“This technology is going to be with us, and students need employable skills in terms of curation, editorial repackaging and prompt engineering,” Joubin said. “They need to be able to formulate good queries—the quality of their queries is really important in this search-driven culture.”

The skill to search for information and the ability to evaluate it are important assets in the job market and in life in general, Joubin said.

“ChatGPT is not reliable,” she said, “but it's a very good buddy to practice ‘tennis’ with. When we work in small groups to review each other’s writing, human psychology can become a problem. Do you really dare say anything somewhat negative to your friend?”

Alexandra Sengupta, the graduate teaching assistant in Joubin’s Introduction to Critical Theory class, said her assessment is that using the new technology has been a positive experience for all concerned and praises Joubin’s ability to embrace technological change.

“She understands how important it is to be aware of and value changing media and forms of art because she is deeply involved in Shakespeare and film adaptation,” Sengupta said. “She takes this philosophy of embracing change into the classroom. These tools can help students reach a higher level of discourse.”

Anais Fang, a student in Joubin’s Shakespeare on Film class, said she has enjoyed working with the new tools and believes she has benefited from their use.

“Dr. Joubin's class is far more interactive and engaging than other courses I have taken,” Fang said, “not only because of the content, but also because of the various innovative tools she employs to enhance our learning experience. I find myself often making small grammatical errors that I would not have noticed without the feedback that Packback provides.”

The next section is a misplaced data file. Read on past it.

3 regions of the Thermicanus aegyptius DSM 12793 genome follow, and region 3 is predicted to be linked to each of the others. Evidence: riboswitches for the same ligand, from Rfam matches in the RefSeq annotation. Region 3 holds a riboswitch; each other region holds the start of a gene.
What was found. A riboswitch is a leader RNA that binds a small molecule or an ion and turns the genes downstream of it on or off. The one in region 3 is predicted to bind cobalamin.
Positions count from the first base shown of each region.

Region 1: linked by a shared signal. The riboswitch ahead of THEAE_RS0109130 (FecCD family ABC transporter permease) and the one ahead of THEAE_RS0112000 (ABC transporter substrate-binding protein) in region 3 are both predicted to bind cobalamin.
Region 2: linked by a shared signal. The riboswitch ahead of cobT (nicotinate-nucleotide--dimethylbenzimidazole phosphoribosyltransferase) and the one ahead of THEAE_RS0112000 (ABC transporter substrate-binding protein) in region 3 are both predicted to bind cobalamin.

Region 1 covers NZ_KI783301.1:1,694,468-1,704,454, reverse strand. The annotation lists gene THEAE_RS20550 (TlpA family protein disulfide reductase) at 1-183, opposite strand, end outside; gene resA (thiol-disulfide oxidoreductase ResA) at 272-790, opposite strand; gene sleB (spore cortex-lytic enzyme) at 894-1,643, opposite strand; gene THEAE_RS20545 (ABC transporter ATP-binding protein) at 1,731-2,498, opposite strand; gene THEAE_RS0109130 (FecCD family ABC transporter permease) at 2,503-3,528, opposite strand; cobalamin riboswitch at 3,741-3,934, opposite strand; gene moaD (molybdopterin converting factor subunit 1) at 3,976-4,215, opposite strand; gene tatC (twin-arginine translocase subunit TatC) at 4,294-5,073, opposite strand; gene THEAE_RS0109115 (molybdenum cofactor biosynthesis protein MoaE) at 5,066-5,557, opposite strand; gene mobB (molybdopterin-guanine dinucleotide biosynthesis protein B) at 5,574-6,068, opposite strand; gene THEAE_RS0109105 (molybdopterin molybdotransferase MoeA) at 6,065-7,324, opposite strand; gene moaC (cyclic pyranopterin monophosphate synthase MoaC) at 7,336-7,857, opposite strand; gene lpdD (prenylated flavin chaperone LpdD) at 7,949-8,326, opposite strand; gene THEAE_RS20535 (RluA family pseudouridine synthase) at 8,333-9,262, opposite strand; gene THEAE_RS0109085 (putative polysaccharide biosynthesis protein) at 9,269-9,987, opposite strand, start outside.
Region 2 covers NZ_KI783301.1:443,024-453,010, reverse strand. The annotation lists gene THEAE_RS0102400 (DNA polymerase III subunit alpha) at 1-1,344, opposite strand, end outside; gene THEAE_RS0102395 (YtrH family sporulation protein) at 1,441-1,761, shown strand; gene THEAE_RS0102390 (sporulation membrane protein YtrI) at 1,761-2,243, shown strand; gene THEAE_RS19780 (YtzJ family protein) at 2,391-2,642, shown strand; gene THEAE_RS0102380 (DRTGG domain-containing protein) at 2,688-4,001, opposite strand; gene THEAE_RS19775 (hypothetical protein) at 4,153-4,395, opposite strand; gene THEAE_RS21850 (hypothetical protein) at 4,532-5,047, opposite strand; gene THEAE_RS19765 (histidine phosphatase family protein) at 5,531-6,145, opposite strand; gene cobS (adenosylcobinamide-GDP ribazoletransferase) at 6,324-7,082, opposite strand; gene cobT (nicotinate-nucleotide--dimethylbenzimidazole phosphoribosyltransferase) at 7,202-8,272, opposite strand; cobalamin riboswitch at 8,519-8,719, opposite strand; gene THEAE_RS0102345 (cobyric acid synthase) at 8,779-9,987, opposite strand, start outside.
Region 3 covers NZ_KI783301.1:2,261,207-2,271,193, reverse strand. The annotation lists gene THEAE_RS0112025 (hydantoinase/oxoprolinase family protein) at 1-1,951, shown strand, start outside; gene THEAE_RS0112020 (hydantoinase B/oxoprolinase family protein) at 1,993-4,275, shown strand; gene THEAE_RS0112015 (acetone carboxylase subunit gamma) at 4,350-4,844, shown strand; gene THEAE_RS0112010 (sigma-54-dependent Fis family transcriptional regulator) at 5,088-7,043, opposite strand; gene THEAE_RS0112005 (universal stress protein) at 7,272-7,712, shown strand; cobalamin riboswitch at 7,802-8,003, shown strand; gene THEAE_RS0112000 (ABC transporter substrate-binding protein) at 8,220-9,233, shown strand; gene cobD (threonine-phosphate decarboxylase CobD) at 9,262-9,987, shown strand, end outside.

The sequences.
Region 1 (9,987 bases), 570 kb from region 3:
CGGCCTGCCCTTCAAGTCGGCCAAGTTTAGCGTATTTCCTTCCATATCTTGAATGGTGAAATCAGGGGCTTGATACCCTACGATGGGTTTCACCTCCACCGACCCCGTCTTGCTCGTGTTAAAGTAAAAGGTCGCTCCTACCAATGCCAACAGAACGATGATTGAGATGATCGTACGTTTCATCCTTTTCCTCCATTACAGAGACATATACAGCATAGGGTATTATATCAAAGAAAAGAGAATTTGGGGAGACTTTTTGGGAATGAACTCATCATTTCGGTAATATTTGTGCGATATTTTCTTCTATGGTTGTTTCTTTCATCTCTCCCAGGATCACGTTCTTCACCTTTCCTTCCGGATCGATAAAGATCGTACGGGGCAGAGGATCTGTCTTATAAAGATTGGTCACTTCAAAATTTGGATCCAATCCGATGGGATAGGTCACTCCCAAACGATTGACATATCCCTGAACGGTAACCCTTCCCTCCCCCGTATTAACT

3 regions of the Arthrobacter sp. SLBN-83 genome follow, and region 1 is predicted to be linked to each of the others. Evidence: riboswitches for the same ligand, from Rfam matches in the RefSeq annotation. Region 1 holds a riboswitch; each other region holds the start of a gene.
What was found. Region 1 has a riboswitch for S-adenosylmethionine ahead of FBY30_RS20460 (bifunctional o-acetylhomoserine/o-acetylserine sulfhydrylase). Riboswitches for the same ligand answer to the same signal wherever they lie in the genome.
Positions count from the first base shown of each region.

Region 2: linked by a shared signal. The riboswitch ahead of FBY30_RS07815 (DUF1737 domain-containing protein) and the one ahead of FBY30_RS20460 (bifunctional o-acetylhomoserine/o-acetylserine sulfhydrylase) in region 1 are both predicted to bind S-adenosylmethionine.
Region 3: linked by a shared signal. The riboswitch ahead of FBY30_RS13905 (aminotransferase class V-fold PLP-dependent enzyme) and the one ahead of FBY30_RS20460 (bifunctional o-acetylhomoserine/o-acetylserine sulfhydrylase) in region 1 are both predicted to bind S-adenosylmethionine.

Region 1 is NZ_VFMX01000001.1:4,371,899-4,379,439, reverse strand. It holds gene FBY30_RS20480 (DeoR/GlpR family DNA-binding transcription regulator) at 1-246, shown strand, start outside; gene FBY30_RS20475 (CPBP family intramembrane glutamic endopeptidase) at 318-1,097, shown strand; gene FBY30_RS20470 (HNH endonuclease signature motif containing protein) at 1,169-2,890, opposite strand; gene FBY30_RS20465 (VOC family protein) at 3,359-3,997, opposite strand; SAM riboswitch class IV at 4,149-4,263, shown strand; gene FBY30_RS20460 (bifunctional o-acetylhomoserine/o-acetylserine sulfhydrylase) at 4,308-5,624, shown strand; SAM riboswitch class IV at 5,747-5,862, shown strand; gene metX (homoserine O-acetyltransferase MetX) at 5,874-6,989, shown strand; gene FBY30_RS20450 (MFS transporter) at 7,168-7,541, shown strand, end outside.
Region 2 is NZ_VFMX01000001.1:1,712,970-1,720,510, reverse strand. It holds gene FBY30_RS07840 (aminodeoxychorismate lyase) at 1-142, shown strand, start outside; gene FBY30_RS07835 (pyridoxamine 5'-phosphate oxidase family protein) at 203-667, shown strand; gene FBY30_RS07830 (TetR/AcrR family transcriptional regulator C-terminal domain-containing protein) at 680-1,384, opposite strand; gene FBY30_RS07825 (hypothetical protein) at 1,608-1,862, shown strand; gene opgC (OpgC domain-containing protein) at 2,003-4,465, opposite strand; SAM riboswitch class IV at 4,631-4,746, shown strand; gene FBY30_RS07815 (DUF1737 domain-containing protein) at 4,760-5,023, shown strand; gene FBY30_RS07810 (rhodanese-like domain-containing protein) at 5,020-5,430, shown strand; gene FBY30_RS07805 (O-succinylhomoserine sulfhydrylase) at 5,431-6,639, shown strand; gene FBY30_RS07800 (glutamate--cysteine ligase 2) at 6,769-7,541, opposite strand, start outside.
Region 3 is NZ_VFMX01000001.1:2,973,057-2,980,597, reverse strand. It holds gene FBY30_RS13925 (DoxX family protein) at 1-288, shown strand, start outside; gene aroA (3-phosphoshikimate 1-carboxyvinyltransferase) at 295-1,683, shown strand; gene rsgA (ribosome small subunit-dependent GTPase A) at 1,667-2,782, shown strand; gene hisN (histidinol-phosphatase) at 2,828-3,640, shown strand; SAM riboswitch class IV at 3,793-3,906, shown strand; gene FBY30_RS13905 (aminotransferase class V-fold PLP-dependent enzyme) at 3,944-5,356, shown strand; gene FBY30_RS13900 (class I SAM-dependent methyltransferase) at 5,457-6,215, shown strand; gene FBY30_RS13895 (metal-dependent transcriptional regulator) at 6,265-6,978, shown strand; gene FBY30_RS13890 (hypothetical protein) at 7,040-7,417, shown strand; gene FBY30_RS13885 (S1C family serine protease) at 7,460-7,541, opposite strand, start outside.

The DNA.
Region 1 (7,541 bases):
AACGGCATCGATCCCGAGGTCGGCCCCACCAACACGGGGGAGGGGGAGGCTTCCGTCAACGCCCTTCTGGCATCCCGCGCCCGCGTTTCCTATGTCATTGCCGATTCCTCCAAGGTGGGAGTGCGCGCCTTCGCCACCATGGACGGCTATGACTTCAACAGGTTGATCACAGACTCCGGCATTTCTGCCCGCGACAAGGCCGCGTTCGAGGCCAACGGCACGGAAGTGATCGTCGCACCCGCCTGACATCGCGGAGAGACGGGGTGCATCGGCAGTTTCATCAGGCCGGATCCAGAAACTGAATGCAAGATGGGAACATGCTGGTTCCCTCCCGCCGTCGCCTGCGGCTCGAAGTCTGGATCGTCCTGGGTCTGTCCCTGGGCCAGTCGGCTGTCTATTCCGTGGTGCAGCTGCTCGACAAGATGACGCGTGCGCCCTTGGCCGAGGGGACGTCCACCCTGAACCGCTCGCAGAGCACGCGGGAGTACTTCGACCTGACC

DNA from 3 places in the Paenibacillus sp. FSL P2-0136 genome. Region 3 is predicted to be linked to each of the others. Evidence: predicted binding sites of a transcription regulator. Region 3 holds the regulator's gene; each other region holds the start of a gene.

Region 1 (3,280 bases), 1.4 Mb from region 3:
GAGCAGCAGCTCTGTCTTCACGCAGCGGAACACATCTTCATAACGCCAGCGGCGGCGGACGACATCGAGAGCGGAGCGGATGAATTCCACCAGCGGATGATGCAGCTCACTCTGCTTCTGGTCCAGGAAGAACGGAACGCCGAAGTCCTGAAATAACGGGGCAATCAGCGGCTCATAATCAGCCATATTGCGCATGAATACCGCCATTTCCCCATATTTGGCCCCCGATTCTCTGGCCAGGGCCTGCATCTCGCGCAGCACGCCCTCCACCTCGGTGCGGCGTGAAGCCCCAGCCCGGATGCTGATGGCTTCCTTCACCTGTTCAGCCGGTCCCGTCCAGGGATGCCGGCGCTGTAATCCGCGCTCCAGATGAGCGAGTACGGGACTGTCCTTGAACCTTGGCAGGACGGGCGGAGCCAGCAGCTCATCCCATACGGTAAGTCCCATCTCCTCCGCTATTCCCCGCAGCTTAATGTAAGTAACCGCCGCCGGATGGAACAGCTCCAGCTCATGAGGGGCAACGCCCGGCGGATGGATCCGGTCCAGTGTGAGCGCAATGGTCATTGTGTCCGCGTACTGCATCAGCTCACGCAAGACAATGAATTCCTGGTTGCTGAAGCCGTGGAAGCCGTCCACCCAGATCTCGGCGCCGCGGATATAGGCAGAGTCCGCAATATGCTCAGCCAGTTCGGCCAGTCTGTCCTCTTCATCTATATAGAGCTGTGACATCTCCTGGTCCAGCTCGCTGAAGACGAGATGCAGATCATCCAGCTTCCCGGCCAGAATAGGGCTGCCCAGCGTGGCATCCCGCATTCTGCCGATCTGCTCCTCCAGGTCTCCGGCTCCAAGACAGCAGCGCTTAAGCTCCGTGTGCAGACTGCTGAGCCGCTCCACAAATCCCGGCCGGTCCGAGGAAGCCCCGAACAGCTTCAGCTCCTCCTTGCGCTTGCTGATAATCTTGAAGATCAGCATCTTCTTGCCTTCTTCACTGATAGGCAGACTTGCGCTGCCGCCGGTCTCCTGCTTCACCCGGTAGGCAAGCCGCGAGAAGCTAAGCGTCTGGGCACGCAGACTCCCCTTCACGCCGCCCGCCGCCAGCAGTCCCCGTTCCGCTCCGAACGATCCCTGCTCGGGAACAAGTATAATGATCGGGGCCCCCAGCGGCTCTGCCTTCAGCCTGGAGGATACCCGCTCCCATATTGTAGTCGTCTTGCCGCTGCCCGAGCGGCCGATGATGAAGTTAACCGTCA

Additionally, Fang said, “Since Packback requires that each discussion post includes a citation source, I find myself writing and submitting even small assignments in a more thorough and academic manner.”

Currently, Joubin said, the academic consensus view is that ChatGPT produces mediocre college-level writing. Because teaching is a creative profession, she believes that AI will never replace human teachers.

“Always remember,” she said, “the invention of the calculator did not kill accounting as a profession.” She advises colleagues to start by acknowledging the presence of ChatGPT and to clearly tell students what the approved uses of the tools are in each class. (The university is planning to issue guidance soon regarding the use of AI in connection with graded coursework.)

“In our inquiry-driven culture, we need to know how to retrieve information through queries,” Joubin said. “Further, democratic society needs good question-askers as much as good problem-solvers. Asking key questions helps to advance scholarly fields, and students develop editorial, curatorial and critical questioning skills that are employable skills and the foundation of civil society in an era of ChatGPT.”

Dr. Joubin will moderate one of the panels at a symposium on the future of AI and the humanities, “I Am Not a Robot,” to be held on the GW campus on Friday, April 14. Experts will present their views of AI from philosophical, moral and cultural standpoints, and will assess AI’s past and future.